Even Switzerland, synonymous with banking to many, was hit hard by the global banking crisis, as it slipped from its top spot in last year's banking soundness rankings to 16th this year. Swiss giants such as UBS AG (UBS) got caught with over-exposure to U.S. subprime mortgage-backed securities that necessitated government intervention while #2 rival Credit Suisse Group AG (ADR: CS) was forced to raise fresh capital.

Nations from Sweden to the United Kingdom to the Netherlands have all introduced government-sponsored packages to help support ailing domestic banks and avoid the fate of nearly bankrupt Iceland and Pakistan.

The United States $700 billion bailout package is by far the largest, but even that might not be enough to return the domestic banking industry back to safety.

The U.S. financial landscape has been changed forever as firms such, as Lehman Brothers – old enough to have weathered the Great Depression – toppled under the crushing weight of a credit market. The strong – Bank of America Corp. (BAC), JPMorgan Chase & Co. (JPM) and Wells Fargo & Co. (WFC) – have bought out the weak.

Bank of America bought both mortgage lender Countrywide Financial Corp. (CFC) and former standalone investment bank Merrill Lynch & Co. Inc. (MER). JPMorgan bought both regional bank Washington Mutual Inc. (OTC: WAMUQ) and the failed Bear Stearns Cos. Inc. Wells Fargo is buying Wachovia Corp. (WB).

But in the wake of such massive acquisitions, the United States is left with huge nationwide banking complexes dangerously close to the 10% regulator's cap any one bank is allowed to have of domestic market share. 

And with 117 financial firms on the Federal Deposit Insurance Corp.'s (FDIC) "Problem List" at the end of the second quarter, more bank acquisitions and rescues could be on the way. The FDIC's list for the third quarter won't be published until November.

The FDIC's coffers have already taken a hit from the rescue of IndyMac and with the recent bailout law raising the cap for FDIC-insured deposits, it doesn't seem like much of a stretch to imagine the nation's banking insurance coming up short if one of the largest banks were to fail.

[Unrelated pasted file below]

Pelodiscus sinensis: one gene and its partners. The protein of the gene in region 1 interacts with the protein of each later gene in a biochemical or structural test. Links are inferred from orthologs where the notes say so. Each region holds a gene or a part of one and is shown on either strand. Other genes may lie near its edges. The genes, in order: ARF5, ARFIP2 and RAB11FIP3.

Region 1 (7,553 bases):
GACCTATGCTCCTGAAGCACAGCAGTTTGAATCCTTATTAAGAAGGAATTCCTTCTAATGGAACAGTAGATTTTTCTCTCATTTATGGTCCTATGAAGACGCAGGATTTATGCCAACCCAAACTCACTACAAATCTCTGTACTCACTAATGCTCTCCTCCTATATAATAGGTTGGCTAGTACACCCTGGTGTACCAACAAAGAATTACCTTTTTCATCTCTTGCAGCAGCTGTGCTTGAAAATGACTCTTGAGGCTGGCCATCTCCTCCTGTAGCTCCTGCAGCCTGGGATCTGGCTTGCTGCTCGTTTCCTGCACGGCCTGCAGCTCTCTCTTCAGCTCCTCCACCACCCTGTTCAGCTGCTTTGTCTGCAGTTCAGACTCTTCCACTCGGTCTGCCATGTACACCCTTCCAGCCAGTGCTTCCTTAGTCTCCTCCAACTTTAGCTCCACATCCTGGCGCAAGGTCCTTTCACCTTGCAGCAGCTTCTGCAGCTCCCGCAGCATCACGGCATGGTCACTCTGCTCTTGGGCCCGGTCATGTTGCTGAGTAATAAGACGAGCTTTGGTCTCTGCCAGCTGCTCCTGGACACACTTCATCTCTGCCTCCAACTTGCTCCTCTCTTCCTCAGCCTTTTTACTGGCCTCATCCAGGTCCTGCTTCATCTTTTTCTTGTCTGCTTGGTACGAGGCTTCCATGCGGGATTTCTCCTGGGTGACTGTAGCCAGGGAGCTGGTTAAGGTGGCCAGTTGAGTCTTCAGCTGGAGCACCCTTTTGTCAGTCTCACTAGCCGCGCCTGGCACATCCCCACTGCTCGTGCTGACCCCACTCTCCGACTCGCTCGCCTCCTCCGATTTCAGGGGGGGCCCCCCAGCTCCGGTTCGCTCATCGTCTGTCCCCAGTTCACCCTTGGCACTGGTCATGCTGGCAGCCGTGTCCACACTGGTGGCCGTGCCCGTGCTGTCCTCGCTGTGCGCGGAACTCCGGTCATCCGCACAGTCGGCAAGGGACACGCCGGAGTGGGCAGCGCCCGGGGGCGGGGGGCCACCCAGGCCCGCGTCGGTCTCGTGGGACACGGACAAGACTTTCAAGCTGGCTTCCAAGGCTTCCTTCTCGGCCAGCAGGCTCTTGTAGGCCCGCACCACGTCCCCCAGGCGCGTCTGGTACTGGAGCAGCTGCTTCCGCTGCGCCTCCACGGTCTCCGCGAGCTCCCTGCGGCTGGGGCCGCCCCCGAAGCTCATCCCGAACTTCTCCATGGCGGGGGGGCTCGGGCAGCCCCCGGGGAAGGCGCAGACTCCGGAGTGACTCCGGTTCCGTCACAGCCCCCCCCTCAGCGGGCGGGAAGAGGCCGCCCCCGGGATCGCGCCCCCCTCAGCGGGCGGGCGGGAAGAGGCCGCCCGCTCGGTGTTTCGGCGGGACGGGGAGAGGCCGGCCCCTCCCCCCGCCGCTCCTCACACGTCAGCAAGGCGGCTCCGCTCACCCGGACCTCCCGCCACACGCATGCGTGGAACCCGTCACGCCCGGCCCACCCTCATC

Bank Safety Plays

The FDIC doesn't publish the names of the banks on its watch list, but luckily there are some simple ways to help ensure your banking deposits are safe. Here are three quick and easy steps from Money Morning Investment Director Keith Fitz-Gerald that you can take to determine if your bank is safe or not:

  1. Click over to Bankrate.com's Safe & Sound ratings page. There you can plug in your bank's name and see how it scores on the basis of 22 objective measures designed to gauge the capital adequacy, asset quality, profitability and liquidity of thousands of banks. "If your bank doesn't make the cut with a higher rating, then switch to one that does," says Fitz-Gerald.
  1. Use the FDIC's electronic deposit insurance estimator to see if your assets are covered in full. With the recent signing of the bailout legislation into law, the FDIC now covers accounts up to $250,000 at any one bank in any single account or $250,000 per co-owner for joint accounts. Traditional and Roth IRAs, SEPS and other retirement accounts on deposit at an FDIC-insured bank or savings institutions are insured up to $250,000 separately from any other deposits you may have at the same institution. "But remember," said Fitz-Gerald, "this is mainly deposit accounts and doesn't include stocks, bonds, mutual funds or life insurance policies."
  1. Double-check your ownership. If a portion of your assets is uninsured, getting full coverage may just be a matter of changing ownership or spreading out your accounts to different banks. "Like most things the government doesn't make this easy, so that means more paperwork," Fitz-Gerald said.